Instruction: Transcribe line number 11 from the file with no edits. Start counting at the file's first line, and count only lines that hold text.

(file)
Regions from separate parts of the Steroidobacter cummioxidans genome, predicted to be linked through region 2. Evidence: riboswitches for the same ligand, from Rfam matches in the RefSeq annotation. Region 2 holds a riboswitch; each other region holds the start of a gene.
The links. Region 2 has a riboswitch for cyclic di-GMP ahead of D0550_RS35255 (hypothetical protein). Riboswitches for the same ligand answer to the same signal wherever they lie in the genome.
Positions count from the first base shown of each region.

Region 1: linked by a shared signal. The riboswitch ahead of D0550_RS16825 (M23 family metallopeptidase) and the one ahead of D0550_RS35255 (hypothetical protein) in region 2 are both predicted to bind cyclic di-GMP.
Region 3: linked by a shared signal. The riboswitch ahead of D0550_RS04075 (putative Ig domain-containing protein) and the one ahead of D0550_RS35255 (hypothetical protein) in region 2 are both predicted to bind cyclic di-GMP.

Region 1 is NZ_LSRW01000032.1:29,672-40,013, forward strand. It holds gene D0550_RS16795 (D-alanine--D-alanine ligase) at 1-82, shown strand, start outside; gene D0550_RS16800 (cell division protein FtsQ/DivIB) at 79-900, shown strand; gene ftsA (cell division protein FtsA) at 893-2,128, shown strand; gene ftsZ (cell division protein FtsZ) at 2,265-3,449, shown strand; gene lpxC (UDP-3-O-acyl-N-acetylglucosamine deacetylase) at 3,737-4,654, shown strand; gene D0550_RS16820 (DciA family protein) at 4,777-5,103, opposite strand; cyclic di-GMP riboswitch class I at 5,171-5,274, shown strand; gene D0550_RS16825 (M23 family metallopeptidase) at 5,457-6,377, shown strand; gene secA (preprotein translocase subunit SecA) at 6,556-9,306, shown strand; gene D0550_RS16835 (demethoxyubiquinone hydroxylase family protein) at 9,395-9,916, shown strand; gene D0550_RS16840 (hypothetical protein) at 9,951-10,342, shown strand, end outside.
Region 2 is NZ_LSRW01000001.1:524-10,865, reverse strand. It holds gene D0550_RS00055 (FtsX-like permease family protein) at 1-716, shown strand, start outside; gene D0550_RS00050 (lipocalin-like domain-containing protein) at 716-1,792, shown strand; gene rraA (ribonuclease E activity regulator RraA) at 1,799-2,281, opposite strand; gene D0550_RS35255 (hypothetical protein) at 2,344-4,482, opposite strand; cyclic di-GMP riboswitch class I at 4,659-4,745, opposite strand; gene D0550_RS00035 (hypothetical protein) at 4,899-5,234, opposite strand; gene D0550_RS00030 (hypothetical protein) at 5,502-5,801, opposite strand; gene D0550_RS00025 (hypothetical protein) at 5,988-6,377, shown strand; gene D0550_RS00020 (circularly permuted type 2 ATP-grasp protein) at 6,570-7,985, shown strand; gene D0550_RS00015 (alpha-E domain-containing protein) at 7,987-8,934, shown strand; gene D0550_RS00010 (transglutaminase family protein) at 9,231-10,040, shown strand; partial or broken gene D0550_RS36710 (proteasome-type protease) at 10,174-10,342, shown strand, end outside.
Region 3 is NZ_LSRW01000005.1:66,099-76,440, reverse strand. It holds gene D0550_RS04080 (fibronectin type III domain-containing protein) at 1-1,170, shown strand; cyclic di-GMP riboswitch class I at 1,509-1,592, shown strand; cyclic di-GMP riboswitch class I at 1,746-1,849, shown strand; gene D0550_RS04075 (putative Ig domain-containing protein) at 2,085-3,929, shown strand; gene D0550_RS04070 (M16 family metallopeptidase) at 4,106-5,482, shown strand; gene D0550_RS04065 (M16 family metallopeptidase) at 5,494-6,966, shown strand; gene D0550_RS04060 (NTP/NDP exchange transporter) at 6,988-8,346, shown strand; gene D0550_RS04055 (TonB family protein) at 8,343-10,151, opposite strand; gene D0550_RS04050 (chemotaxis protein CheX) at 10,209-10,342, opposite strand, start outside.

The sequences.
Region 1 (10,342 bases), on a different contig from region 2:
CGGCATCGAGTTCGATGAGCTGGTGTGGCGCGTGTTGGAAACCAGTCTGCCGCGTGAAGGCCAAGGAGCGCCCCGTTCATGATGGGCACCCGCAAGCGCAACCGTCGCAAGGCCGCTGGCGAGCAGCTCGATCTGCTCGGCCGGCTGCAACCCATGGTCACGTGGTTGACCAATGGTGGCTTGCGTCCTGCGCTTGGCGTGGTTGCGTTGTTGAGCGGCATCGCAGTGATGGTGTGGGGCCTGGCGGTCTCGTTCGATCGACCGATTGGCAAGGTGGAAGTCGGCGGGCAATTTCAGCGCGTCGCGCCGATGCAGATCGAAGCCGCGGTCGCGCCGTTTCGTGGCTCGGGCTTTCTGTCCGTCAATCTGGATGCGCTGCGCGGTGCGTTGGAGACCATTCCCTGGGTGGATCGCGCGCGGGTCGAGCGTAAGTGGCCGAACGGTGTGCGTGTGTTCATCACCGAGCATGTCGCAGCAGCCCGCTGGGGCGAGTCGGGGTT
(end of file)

CGGCATCGAGTTCGATGAGCTGGTGTGGCGCGTGTTGGAAACCAGTCTGCCGCGTGAAGGCCAAGGAGCGCCCCGTTCATGATGGGCACCCGCAAGCGCAACCGTCGCAAGGCCGCTGGCGAGCAGCTCGATCTGCTCGGCCGGCTGCAACCCATGGTCACGTGGTTGACCAATGGTGGCTTGCGTCCTGCGCTTGGCGTGGTTGCGTTGTTGAGCGGCATCGCAGTGATGGTGTGGGGCCTGGCGGTCTCGTTCGATCGACCGATTGGCAAGGTGGAAGTCGGCGGGCAATTTCAGCGCGTCGCGCCGATGCAGATCGAAGCCGCGGTCGCGCCGTTTCGTGGCTCGGGCTTTCTGTCCGTCAATCTGGATGCGCTGCGCGGTGCGTTGGAGACCATTCCCTGGGTGGATCGCGCGCGGGTCGAGCGTAAGTGGCCGAACGGTGTGCGTGTGTTCATCACCGAGCATGTCGCAGCAGCCCGCTGGGGCGAGTCGGGGTT